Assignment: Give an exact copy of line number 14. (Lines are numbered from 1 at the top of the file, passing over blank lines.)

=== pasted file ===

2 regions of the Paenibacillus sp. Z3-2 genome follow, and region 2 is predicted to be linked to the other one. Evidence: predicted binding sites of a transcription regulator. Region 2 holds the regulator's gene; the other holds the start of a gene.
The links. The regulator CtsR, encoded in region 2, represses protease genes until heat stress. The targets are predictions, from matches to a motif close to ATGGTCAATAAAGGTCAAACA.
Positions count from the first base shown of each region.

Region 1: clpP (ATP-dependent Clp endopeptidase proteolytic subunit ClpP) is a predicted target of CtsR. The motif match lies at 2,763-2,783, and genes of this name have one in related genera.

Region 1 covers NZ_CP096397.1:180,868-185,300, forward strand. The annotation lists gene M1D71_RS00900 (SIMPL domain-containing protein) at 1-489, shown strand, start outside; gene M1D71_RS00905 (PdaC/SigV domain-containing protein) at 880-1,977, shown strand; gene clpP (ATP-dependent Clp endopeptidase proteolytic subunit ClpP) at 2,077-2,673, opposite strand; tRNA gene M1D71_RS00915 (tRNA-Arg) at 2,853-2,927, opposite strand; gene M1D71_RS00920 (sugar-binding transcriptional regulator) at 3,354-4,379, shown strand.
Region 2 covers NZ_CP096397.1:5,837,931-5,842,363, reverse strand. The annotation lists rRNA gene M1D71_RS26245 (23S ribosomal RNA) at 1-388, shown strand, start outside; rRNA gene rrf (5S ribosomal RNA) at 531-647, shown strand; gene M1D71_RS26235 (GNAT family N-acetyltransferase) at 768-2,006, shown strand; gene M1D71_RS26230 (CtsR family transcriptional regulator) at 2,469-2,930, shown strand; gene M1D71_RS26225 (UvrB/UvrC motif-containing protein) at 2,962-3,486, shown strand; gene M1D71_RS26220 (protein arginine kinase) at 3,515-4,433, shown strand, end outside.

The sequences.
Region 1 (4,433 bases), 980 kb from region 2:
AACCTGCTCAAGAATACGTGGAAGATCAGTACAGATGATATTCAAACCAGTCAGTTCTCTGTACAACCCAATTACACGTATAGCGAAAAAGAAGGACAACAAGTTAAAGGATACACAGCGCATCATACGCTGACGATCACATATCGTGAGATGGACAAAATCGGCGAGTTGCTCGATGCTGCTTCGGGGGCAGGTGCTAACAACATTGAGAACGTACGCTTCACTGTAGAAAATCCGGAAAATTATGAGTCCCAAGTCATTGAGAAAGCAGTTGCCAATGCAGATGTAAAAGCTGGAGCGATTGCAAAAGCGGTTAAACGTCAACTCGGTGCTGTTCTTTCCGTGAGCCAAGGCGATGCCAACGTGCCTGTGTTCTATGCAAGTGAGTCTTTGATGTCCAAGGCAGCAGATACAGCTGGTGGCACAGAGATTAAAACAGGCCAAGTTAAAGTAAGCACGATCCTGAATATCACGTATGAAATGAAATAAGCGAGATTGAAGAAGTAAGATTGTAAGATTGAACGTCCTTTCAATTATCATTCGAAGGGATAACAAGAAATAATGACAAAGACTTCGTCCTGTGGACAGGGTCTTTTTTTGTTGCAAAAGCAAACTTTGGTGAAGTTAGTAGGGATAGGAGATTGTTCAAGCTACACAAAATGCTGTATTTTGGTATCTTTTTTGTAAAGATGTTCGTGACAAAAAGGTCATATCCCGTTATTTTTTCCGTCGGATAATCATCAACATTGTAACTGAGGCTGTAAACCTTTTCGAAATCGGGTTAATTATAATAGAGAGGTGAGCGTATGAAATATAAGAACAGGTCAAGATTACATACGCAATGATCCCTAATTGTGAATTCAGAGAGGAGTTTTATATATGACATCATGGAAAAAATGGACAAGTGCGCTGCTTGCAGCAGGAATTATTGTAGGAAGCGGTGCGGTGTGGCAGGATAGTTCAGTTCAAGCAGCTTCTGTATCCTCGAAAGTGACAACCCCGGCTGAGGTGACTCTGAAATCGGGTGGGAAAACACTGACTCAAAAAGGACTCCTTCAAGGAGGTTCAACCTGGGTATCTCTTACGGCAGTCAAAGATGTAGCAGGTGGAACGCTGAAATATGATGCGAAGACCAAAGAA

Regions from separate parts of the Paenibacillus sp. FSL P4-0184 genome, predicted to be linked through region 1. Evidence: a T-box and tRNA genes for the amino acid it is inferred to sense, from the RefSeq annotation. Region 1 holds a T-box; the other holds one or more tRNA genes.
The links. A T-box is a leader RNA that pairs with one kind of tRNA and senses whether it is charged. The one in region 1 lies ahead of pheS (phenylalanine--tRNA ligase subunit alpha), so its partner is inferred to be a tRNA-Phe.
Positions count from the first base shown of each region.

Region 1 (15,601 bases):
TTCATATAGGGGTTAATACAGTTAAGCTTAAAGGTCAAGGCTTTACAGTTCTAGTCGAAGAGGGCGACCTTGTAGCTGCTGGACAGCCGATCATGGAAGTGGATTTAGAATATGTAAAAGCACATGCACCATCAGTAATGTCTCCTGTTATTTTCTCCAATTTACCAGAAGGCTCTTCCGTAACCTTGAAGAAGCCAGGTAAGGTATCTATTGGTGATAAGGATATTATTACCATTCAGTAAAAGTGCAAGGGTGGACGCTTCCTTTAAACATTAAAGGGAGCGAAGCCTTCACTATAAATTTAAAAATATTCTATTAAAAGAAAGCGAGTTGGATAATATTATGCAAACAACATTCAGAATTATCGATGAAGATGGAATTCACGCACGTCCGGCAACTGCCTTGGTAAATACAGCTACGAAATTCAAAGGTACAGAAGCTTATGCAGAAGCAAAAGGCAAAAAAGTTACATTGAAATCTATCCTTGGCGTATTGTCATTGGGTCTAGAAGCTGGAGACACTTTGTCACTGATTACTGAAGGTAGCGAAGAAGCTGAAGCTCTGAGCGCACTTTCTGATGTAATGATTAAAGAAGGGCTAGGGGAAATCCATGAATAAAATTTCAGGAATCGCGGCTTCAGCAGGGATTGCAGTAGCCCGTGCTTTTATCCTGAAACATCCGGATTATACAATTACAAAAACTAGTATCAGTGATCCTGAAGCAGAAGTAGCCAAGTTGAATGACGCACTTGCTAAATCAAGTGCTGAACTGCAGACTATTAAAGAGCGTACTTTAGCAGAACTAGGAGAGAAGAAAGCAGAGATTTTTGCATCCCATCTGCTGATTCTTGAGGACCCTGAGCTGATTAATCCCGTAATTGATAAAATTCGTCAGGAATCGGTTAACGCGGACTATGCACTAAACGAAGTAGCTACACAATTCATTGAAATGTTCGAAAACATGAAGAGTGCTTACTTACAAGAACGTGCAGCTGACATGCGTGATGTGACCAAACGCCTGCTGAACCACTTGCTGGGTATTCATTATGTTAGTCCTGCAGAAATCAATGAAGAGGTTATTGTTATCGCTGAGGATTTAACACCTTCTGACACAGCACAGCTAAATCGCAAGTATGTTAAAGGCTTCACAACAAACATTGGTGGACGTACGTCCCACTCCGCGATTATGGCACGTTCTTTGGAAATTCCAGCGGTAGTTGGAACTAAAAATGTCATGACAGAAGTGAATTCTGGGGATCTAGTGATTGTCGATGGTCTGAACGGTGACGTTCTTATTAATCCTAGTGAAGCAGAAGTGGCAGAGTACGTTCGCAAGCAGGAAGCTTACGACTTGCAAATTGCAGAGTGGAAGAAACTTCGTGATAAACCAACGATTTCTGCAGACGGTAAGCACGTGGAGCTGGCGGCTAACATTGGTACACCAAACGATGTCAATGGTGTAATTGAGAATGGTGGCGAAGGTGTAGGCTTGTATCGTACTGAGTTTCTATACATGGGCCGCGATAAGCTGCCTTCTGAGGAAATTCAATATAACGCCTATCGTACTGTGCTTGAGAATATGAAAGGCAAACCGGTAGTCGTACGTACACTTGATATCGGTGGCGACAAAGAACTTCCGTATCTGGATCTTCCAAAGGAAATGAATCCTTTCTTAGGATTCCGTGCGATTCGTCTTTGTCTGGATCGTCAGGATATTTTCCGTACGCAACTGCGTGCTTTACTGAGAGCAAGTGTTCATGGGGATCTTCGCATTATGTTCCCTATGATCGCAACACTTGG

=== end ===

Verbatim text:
TTCATATAGGGGTTAATACAGTTAAGCTTAAAGGTCAAGGCTTTACAGTTCTAGTCGAAGAGGGCGACCTTGTAGCTGCTGGACAGCCGATCATGGAAGTGGATTTAGAATATGTAAAAGCACATGCACCATCAGTAATGTCTCCTGTTATTTTCTCCAATTTACCAGAAGGCTCTTCCGTAACCTTGAAGAAGCCAGGTAAGGTATCTATTGGTGATAAGGATATTATTACCATTCAGTAAAAGTGCAAGGGTGGACGCTTCCTTTAAACATTAAAGGGAGCGAAGCCTTCACTATAAATTTAAAAATATTCTATTAAAAGAAAGCGAGTTGGATAATATTATGCAAACAACATTCAGAATTATCGATGAAGATGGAATTCACGCACGTCCGGCAACTGCCTTGGTAAATACAGCTACGAAATTCAAAGGTACAGAAGCTTATGCAGAAGCAAAAGGCAAAAAAGTTACATTGAAATCTATCCTTGGCGTATTGTCATTGGGTCTAGAAGCTGGAGACACTTTGTCACTGATTACTGAAGGTAGCGAAGAAGCTGAAGCTCTGAGCGCACTTTCTGATGTAATGATTAAAGAAGGGCTAGGGGAAATCCATGAATAAAATTTCAGGAATCGCGGCTTCAGCAGGGATTGCAGTAGCCCGTGCTTTTATCCTGAAACATCCGGATTATACAATTACAAAAACTAGTATCAGTGATCCTGAAGCAGAAGTAGCCAAGTTGAATGACGCACTTGCTAAATCAAGTGCTGAACTGCAGACTATTAAAGAGCGTACTTTAGCAGAACTAGGAGAGAAGAAAGCAGAGATTTTTGCATCCCATCTGCTGATTCTTGAGGACCCTGAGCTGATTAATCCCGTAATTGATAAAATTCGTCAGGAATCGGTTAACGCGGACTATGCACTAAACGAAGTAGCTACACAATTCATTGAAATGTTCGAAAACATGAAGAGTGCTTACTTACAAGAACGTGCAGCTGACATGCGTGATGTGACCAAACGCCTGCTGAACCACTTGCTGGGTATTCATTATGTTAGTCCTGCAGAAATCAATGAAGAGGTTATTGTTATCGCTGAGGATTTAACACCTTCTGACACAGCACAGCTAAATCGCAAGTATGTTAAAGGCTTCACAACAAACATTGGTGGACGTACGTCCCACTCCGCGATTATGGCACGTTCTTTGGAAATTCCAGCGGTAGTTGGAACTAAAAATGTCATGACAGAAGTGAATTCTGGGGATCTAGTGATTGTCGATGGTCTGAACGGTGACGTTCTTATTAATCCTAGTGAAGCAGAAGTGGCAGAGTACGTTCGCAAGCAGGAAGCTTACGACTTGCAAATTGCAGAGTGGAAGAAACTTCGTGATAAACCAACGATTTCTGCAGACGGTAAGCACGTGGAGCTGGCGGCTAACATTGGTACACCAAACGATGTCAATGGTGTAATTGAGAATGGTGGCGAAGGTGTAGGCTTGTATCGTACTGAGTTTCTATACATGGGCCGCGATAAGCTGCCTTCTGAGGAAATTCAATATAACGCCTATCGTACTGTGCTTGAGAATATGAAAGGCAAACCGGTAGTCGTACGTACACTTGATATCGGTGGCGACAAAGAACTTCCGTATCTGGATCTTCCAAAGGAAATGAATCCTTTCTTAGGATTCCGTGCGATTCGTCTTTGTCTGGATCGTCAGGATATTTTCCGTACGCAACTGCGTGCTTTACTGAGAGCAAGTGTTCATGGGGATCTTCGCATTATGTTCCCTATGATCGCAACACTTGG